This was one of the most remarkable collapses for a political party in our history

The 2024 election has shattered records.

Labour has won a landslide victory, reversing its heavy defeat less than five years ago.

Its final majority will come close to Tony Blair's achievement of 1997, surpassing the landslides achieved by Clement Attlee in 1945 and Margaret Thatcher in 1983.

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A remarkable feature of its win is that its national vote share has barely moved from its 2019 level.

Despite this, the national swing from Conservative to Labour - over 11 percentage points - breaks Blair's 10.3 record set in 1997 and is more than double the 5.3-point swing Thatcher achieved in 1979.

Labour's small increase in national vote share and yet the largest swing points to the fact that it has benefitted from one of the most remarkable collapses for a political party in our electoral history.

There has been a 20-point drop in the Conservative national vote - shattering the previous post-war record established by the Liberal Democrats in 2015 after its painful crash out of the coalition.

The Conservative Party's national vote - likely to be 23% - means that fewer one in four supported it in 2024 compared with more than four in ten in 2019.

This is the first time in the modern era that it has fallen below 30%.

Its woeful performance can also be measured by the failure of 26 of its candidates to save their deposits by polling less than 5% of the constituency vote.

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A record procession of 12 cabinet ministers along with some attending cabinet have been defeated - four falling to Labour, five to the Liberal Democrats and one to Plaid Cymru.

Live declarations captured the moment as Grant Shapps, Penny Mordaunt, Gillian Keegan saw the end - not just of their careers in government - but in parliament too.

One of the surprise results of the night was the previous Chancellor of the Exchequer, Jeremy Hunt, holding on to his Godalming and Ash constituency.

And then, almost at the end of a most incredible night, it was the turn of former prime minister Liz Truss, to lose her seat by a margin of just over 600 votes.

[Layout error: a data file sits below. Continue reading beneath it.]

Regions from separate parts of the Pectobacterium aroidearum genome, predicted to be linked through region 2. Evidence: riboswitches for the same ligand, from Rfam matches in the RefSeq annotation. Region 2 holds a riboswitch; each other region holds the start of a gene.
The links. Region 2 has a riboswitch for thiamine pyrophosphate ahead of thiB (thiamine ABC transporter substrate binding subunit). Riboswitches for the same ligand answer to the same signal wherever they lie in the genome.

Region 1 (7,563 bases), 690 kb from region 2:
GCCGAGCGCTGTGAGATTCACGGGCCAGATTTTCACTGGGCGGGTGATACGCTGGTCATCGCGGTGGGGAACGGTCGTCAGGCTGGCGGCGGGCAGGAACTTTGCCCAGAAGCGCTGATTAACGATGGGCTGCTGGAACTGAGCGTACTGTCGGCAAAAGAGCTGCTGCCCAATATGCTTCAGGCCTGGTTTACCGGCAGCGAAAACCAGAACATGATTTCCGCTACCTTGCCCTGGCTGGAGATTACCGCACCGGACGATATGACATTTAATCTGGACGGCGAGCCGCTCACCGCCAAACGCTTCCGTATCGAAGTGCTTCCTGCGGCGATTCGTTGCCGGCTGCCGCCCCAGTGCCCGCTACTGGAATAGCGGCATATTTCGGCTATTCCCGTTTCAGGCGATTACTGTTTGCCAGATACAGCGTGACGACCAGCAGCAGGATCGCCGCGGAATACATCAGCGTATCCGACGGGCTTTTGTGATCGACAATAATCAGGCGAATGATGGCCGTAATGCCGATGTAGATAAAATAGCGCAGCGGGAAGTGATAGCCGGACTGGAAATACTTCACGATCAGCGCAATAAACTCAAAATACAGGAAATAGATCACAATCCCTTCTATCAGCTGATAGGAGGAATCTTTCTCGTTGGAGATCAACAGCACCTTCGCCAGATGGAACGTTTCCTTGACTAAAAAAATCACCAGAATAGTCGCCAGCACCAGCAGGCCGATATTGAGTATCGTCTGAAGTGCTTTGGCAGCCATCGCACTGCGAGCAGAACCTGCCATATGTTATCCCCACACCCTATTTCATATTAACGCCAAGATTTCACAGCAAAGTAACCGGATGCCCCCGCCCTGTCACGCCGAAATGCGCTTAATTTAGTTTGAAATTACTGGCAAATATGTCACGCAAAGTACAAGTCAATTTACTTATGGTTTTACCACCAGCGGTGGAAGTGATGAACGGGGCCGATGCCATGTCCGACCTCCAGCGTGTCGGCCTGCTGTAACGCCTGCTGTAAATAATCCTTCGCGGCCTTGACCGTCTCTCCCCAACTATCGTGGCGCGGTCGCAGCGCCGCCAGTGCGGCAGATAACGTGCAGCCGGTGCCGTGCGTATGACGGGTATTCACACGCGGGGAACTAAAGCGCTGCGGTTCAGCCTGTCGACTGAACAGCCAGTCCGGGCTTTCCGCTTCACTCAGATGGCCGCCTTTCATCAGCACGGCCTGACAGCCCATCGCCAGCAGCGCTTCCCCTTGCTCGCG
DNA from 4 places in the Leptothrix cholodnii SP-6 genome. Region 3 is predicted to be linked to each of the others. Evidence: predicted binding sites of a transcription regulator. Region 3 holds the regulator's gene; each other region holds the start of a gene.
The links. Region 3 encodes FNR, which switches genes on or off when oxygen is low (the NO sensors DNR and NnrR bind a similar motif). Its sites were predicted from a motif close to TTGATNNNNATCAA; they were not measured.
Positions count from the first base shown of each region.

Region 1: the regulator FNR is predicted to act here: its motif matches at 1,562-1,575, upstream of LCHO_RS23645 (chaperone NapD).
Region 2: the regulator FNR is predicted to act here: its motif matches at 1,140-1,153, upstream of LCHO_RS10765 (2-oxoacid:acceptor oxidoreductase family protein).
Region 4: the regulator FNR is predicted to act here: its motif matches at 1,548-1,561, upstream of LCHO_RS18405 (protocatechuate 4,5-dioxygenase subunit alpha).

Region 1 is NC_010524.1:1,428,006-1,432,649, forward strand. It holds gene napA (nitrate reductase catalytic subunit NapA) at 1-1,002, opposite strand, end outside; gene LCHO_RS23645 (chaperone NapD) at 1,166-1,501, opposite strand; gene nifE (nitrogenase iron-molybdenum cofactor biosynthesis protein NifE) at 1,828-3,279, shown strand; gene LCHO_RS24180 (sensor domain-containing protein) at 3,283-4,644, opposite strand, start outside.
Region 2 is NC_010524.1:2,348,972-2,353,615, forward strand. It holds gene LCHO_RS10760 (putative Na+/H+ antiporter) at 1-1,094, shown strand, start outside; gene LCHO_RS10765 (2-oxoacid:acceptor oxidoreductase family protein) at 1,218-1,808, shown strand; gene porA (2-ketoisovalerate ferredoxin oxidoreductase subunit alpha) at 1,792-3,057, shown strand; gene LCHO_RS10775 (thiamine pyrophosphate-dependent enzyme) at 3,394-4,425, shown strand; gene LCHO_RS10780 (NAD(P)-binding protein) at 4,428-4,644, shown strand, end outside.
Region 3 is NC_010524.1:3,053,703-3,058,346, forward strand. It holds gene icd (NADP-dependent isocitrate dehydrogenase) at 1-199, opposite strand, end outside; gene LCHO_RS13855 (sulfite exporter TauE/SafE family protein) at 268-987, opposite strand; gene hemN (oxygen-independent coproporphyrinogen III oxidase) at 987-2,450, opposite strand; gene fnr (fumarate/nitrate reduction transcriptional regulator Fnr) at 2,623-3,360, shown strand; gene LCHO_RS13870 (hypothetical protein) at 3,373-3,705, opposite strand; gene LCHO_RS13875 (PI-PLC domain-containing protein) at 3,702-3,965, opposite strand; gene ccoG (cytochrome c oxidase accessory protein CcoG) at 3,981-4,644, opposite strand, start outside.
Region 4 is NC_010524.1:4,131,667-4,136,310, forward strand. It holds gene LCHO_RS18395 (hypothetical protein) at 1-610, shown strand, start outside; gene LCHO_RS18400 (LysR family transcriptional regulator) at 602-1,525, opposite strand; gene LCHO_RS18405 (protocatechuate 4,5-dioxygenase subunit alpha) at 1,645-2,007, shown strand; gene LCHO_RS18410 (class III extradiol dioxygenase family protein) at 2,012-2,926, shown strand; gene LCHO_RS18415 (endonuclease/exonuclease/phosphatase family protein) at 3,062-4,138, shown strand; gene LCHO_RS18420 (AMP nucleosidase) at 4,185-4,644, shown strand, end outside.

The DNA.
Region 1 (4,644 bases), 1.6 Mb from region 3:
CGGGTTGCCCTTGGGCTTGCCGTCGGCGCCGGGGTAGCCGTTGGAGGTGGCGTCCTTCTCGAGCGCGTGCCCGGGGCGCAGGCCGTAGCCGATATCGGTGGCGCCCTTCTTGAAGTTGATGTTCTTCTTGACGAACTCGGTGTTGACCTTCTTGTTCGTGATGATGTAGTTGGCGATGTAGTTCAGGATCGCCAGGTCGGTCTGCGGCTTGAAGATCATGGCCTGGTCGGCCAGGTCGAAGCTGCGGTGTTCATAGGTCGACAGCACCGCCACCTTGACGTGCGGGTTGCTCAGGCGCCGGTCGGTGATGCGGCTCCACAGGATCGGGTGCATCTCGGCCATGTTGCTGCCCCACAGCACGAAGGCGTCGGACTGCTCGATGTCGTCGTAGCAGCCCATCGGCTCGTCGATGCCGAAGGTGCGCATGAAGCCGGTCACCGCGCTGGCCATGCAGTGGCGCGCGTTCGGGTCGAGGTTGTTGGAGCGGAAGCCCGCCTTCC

By a strange twist of fate, she suffered the same fate as befell Sir Arthur Balfour at the previous worst election for the Conservatives in 1906.

After making an ill-fated decision to resign and invite the Liberal opposition to form a government, he lost his own seat in Manchester.

In his case he returned to parliament a month later for another constituency, something Truss is highly unlikely to emulate.

Much of this carnage inflicted on the Conservatives came about because of Reform's decision to challenge them this time having given them a clear run in 2019.

Farage's party is unlikely to win more than a handful of seats to accompany him to Westminster, but the damage done in taking votes off the Conservatives largely explains the huge losses for Sunak's party.

Many of Labour gains came about simply because the Conservative vote was washed away by Reform, leaving Labour candidates occupying the high ground.

Reform's national vote share of about 14% puts it in third place, ahead of the Liberal Democrats on about 12%.

But the two parties had vastly different experiences in respect of the reward in seats.

Whereas Reform has underperformed the 13 seats forecast by the exit poll, the Liberal Democrats have exceeded theirs.

Forecast to reach 61 seats, the final tally will be at least 10 more than this.

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Just under a million votes were required to elect each Reform MP, half a million for the Greens - who have now won a record four seats - but under 50,000 votes for their Lib Dem equivalents.

These statistics point to a rather harsh lesson for Reform and highlights the extreme efficiency of the Liberal Democrat vote.

Sir Ed Davey's party recovered in parts of the country where it had MPs elected in 2010 only to lose most of them at the subsequent election.

This appears to be part of the party's targeted campaigning allied with some clear tactical voting from Labour voters.

Once again, the story from Scotland has played a prominent role in the overall election narrative.

With some seats still to declare, the SNP has lost 38 of its starting total of 48 seats.

Labour's gain of 36 seats there makes it the largest party, thereby contributing a significant cohort of the national party's complement of new MPs.

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A record number of candidates contested this election, and this is reflected in the highly fragmented vote in many constituencies.

The consequence of this has been that many winning candidates about to be sworn into the new House of Commons owe their success to low vote shares.

Remarkably, when Labour's Terry Jermy defeated Truss in South West Norfolk, he won with a mere 26.5% of the constituency vote.

Another nine MPs have under 30% - including the Conservative Party chair, Richard Holden, returned for Basildon and Billericay after polling just 29.9% of the vote.

Almost 100 of the 650 MPs will have been elected with a vote share of 35% or less.

It is rare for candidates standing as independents to succeed but this election has seen five, which includes the former Labour leader Jeremy Corbyn who wreaked his revenge on his former party by retaining his Islington North seat.

There were a further three seats with relatively large Muslim populations whose result was determined by the Gaza issue and brought defeat for Labour.